Esopus Bend Nature Preserve is a unique 161-acre preserve located partially within both the village and town of Saugerties along a dramatic bend in the Esopus Creek less than a mile from the Hudson River. The preserve borders Barclay Heights, a large housing development built in the 1950s, and is visible to 10,000 travelers a day who cross the Esopus Creek traveling on Rt. 9W into or out of the Village of Saugerties.
The diversity of the biology of Esopus Bend is echoed in the diversity of the land itself. A lowland meadows and state-designated wetlands lie in a flood plain to the east. Sloping forests rim the northern reaches, and a flood plain forest leads to hemlock cover in the south. The carriage trail lies along a Lower Devonian limestone ridge, and the entire preserve is interlaced with drainage channels and swales that add to the complexity and mystery of the natural environment. The shape and diversity of the topography seems to echo the twelve-sided carapace of one of its most characteristic inhabitants, the snapping turtle (Chelydra serpentina), which lives and nests in the wetlands.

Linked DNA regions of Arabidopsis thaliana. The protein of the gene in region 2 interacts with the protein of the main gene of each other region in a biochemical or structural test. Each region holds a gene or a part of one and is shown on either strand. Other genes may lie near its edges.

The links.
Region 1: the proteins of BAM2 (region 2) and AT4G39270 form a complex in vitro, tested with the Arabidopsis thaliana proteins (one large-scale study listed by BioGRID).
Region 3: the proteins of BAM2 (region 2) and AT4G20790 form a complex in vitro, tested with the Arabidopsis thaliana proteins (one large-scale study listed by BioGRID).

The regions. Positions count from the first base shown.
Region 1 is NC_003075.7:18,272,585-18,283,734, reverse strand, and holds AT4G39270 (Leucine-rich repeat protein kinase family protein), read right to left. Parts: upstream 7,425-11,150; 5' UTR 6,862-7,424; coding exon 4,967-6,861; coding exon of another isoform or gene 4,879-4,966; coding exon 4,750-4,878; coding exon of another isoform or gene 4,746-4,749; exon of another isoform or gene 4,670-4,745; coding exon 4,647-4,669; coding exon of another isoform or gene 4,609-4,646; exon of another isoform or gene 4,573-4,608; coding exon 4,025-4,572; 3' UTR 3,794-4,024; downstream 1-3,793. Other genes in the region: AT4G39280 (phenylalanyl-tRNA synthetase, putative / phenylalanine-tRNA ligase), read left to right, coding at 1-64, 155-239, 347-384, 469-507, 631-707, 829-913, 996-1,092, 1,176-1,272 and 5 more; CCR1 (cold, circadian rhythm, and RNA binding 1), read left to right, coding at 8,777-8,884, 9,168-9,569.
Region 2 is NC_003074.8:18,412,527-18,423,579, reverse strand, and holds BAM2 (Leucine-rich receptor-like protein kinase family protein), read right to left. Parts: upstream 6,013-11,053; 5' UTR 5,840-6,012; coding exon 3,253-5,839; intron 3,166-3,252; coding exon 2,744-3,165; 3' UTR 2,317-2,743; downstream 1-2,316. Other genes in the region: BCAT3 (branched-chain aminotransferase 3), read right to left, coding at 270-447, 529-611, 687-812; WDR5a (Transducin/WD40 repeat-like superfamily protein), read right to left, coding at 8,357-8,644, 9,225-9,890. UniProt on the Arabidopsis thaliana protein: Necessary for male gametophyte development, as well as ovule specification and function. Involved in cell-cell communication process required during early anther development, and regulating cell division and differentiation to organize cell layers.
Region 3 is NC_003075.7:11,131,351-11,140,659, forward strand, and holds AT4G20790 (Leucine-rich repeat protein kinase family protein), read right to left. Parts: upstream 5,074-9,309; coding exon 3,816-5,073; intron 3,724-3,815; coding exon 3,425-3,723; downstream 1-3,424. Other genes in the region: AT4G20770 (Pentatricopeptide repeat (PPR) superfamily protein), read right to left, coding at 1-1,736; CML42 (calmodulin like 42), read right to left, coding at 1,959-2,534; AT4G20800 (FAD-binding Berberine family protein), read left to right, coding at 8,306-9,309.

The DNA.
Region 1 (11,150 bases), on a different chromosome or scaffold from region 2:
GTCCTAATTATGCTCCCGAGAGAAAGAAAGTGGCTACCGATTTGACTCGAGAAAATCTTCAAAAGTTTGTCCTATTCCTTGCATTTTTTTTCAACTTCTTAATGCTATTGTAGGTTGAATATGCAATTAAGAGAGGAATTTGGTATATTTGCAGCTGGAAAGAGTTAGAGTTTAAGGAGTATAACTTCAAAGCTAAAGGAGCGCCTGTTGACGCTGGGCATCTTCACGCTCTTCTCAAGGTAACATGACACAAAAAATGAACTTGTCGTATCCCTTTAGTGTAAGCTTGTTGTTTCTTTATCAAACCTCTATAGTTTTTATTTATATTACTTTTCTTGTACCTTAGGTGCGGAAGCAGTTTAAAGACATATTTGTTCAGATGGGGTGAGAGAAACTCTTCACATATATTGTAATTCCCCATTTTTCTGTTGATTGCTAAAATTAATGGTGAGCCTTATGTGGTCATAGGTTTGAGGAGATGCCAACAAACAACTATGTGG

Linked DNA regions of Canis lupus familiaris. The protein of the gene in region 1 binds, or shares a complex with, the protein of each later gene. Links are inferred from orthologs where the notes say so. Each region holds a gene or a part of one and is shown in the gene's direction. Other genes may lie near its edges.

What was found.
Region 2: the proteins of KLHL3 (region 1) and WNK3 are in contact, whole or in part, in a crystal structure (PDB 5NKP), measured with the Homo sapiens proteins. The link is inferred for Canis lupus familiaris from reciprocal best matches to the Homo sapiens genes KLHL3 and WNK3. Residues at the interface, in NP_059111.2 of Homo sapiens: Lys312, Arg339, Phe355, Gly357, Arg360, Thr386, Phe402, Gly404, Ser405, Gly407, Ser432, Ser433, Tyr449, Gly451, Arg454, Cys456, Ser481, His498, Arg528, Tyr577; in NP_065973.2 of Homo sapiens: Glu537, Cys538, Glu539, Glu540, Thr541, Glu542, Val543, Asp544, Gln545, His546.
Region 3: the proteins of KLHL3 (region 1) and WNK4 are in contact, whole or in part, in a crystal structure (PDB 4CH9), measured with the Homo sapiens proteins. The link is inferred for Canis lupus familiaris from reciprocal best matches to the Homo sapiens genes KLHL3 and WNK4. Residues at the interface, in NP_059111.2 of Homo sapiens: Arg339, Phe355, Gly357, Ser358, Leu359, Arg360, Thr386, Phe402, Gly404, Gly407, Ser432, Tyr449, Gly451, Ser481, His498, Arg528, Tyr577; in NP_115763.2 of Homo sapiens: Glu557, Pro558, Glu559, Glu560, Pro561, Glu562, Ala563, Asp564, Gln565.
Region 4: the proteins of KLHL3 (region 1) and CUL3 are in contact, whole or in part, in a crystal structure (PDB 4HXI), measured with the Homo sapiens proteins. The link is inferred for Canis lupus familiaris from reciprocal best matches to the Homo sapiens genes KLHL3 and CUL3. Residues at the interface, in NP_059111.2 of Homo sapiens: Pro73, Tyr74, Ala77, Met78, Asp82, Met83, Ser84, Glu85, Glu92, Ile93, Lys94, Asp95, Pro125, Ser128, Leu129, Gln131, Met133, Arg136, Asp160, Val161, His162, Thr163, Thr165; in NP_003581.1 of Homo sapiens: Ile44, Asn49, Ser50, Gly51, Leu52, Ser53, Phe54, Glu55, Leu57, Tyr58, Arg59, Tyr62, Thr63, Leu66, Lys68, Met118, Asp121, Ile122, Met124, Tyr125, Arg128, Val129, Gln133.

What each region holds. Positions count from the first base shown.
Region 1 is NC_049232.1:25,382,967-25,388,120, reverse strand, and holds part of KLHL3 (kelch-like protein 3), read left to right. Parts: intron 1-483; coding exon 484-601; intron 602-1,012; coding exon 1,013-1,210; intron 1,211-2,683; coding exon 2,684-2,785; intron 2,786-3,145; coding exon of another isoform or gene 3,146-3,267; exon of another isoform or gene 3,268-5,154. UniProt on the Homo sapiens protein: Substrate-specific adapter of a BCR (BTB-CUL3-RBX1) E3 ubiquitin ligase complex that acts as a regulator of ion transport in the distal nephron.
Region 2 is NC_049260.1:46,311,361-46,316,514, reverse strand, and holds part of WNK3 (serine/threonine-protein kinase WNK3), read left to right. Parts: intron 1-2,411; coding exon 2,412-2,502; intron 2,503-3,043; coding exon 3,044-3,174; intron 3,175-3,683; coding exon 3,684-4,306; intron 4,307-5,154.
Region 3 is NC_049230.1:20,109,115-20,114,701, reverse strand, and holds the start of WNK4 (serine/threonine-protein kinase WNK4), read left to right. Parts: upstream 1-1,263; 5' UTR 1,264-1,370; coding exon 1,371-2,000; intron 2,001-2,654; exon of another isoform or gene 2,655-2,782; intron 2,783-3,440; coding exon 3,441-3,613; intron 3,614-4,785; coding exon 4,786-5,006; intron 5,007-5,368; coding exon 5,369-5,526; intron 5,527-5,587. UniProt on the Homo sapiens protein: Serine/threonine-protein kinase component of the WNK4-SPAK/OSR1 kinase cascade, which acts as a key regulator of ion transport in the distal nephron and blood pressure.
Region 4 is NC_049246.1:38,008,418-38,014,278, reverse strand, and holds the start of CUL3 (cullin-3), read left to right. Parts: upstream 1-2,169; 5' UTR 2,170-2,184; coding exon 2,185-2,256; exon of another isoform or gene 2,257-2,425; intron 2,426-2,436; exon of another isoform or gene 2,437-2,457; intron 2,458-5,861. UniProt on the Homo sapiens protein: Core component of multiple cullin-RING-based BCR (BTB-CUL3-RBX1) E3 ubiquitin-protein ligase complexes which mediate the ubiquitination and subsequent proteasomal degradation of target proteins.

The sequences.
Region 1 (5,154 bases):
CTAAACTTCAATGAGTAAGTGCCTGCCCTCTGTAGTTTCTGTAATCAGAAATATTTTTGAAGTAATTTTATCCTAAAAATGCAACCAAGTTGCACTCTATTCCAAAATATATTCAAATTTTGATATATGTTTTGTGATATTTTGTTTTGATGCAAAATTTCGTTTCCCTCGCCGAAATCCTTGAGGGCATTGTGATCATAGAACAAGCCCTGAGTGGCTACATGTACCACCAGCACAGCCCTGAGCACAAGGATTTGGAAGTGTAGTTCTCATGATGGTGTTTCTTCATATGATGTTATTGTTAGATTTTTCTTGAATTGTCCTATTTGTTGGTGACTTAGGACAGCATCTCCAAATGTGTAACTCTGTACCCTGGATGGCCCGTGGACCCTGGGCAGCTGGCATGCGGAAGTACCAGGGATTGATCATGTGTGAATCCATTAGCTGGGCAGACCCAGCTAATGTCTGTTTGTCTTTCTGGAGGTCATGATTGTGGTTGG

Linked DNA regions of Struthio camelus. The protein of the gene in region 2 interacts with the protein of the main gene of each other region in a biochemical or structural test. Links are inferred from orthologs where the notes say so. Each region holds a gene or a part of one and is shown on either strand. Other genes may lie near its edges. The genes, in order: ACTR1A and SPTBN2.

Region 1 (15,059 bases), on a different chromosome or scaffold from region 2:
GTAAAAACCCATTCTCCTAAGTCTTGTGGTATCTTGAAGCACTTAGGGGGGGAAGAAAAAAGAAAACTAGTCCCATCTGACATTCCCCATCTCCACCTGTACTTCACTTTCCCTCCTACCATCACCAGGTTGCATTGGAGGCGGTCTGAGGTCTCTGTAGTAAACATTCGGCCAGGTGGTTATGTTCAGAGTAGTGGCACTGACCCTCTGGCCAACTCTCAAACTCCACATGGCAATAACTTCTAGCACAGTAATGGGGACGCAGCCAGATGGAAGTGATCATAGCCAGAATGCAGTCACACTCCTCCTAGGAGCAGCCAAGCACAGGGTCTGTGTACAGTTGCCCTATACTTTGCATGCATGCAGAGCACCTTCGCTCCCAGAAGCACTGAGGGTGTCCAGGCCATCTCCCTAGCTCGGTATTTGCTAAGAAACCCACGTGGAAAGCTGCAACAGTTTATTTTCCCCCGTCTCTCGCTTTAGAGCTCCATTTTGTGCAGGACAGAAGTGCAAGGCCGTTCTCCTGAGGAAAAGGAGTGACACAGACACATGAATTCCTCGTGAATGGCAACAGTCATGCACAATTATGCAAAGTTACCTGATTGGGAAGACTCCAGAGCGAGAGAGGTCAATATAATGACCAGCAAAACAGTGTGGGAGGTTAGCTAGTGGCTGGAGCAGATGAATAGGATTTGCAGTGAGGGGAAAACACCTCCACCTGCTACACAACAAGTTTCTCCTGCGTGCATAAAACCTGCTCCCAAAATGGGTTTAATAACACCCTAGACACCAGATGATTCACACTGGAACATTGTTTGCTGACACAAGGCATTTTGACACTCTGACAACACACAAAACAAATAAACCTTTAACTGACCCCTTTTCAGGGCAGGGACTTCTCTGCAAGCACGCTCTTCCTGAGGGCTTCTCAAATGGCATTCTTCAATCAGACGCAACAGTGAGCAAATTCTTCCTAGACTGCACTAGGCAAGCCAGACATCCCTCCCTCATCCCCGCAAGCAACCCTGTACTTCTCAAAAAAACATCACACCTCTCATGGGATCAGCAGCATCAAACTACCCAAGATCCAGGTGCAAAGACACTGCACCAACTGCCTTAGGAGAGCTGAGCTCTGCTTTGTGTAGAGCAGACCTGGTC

To access the preserve from 9W in the Barclay Heights section of Saugerties traveling south from the village, make a right on Overbaugh Street, make a left onto Simmons Drive, a right onto Appletree Drive and a left onto Shady Lane. There is a parking lot that can accommodate a few cars. Because of the very limited parking at the entrance to the preserve, visitors are encouraged to park in the Simmons parking lot on 9W, or at the Saugerties village beach and carpool to the Shady Lane entrance. Visitors can also launch their kayaks and canoes from the Saugerties village beach at the foot of Partition Street and paddle the three and one-half miles to the rapids. Along the first mile, visitors can view the preserve from the water,examine the wetland cove, spot a turtle sunning on a log, observe blue herons along the shoreline or in flight above the water.